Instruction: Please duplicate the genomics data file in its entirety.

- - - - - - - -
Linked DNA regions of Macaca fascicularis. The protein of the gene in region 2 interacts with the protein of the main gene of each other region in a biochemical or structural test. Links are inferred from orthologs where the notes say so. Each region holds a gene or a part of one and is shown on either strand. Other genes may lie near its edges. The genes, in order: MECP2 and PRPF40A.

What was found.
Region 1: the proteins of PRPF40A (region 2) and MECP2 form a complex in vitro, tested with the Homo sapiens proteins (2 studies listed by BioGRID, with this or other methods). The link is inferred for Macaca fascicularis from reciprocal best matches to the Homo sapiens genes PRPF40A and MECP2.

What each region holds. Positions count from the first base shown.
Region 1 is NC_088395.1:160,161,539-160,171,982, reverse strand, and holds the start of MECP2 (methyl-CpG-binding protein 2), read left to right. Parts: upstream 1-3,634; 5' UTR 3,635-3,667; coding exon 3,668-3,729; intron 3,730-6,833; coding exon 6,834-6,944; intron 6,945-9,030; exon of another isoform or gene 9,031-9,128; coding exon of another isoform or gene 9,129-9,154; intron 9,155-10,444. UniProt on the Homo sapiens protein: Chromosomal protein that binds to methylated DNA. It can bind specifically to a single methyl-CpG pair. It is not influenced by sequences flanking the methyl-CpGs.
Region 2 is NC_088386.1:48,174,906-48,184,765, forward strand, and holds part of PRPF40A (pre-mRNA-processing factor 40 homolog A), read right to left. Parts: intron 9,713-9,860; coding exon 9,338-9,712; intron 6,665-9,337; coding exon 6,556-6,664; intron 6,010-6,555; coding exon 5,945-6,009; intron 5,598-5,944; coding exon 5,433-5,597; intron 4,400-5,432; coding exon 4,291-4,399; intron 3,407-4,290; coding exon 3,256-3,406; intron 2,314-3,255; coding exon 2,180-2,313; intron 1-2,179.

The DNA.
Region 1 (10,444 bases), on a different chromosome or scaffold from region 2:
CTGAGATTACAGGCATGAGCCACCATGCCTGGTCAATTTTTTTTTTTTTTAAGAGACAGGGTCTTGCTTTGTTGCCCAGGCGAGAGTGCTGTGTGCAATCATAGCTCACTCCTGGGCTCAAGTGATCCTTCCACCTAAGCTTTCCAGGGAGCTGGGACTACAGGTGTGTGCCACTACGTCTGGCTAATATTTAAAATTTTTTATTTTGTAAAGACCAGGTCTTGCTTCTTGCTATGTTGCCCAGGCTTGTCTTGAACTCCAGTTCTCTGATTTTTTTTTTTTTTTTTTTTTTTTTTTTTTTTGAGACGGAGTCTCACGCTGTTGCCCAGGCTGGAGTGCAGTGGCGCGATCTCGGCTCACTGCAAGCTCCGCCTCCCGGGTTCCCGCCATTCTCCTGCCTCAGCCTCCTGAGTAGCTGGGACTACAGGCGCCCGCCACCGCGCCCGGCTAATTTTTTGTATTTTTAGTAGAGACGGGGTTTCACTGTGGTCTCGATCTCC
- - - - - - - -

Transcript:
Linked DNA regions of Macaca fascicularis. The protein of the gene in region 2 interacts with the protein of the main gene of each other region in a biochemical or structural test. Links are inferred from orthologs where the notes say so. Each region holds a gene or a part of one and is shown on either strand. Other genes may lie near its edges. The genes, in order: MECP2 and PRPF40A.

What was found.
Region 1: the proteins of PRPF40A (region 2) and MECP2 form a complex in vitro, tested with the Homo sapiens proteins (2 studies listed by BioGRID, with this or other methods). The link is inferred for Macaca fascicularis from reciprocal best matches to the Homo sapiens genes PRPF40A and MECP2.

What each region holds. Positions count from the first base shown.
Region 1 is NC_088395.1:160,161,539-160,171,982, reverse strand, and holds the start of MECP2 (methyl-CpG-binding protein 2), read left to right. Parts: upstream 1-3,634; 5' UTR 3,635-3,667; coding exon 3,668-3,729; intron 3,730-6,833; coding exon 6,834-6,944; intron 6,945-9,030; exon of another isoform or gene 9,031-9,128; coding exon of another isoform or gene 9,129-9,154; intron 9,155-10,444. UniProt on the Homo sapiens protein: Chromosomal protein that binds to methylated DNA. It can bind specifically to a single methyl-CpG pair. It is not influenced by sequences flanking the methyl-CpGs.
Region 2 is NC_088386.1:48,174,906-48,184,765, forward strand, and holds part of PRPF40A (pre-mRNA-processing factor 40 homolog A), read right to left. Parts: intron 9,713-9,860; coding exon 9,338-9,712; intron 6,665-9,337; coding exon 6,556-6,664; intron 6,010-6,555; coding exon 5,945-6,009; intron 5,598-5,944; coding exon 5,433-5,597; intron 4,400-5,432; coding exon 4,291-4,399; intron 3,407-4,290; coding exon 3,256-3,406; intron 2,314-3,255; coding exon 2,180-2,313; intron 1-2,179.

The DNA.
Region 1 (10,444 bases), on a different chromosome or scaffold from region 2:
CTGAGATTACAGGCATGAGCCACCATGCCTGGTCAATTTTTTTTTTTTTTAAGAGACAGGGTCTTGCTTTGTTGCCCAGGCGAGAGTGCTGTGTGCAATCATAGCTCACTCCTGGGCTCAAGTGATCCTTCCACCTAAGCTTTCCAGGGAGCTGGGACTACAGGTGTGTGCCACTACGTCTGGCTAATATTTAAAATTTTTTATTTTGTAAAGACCAGGTCTTGCTTCTTGCTATGTTGCCCAGGCTTGTCTTGAACTCCAGTTCTCTGATTTTTTTTTTTTTTTTTTTTTTTTTTTTTTTTGAGACGGAGTCTCACGCTGTTGCCCAGGCTGGAGTGCAGTGGCGCGATCTCGGCTCACTGCAAGCTCCGCCTCCCGGGTTCCCGCCATTCTCCTGCCTCAGCCTCCTGAGTAGCTGGGACTACAGGCGCCCGCCACCGCGCCCGGCTAATTTTTTGTATTTTTAGTAGAGACGGGGTTTCACTGTGGTCTCGATCTCC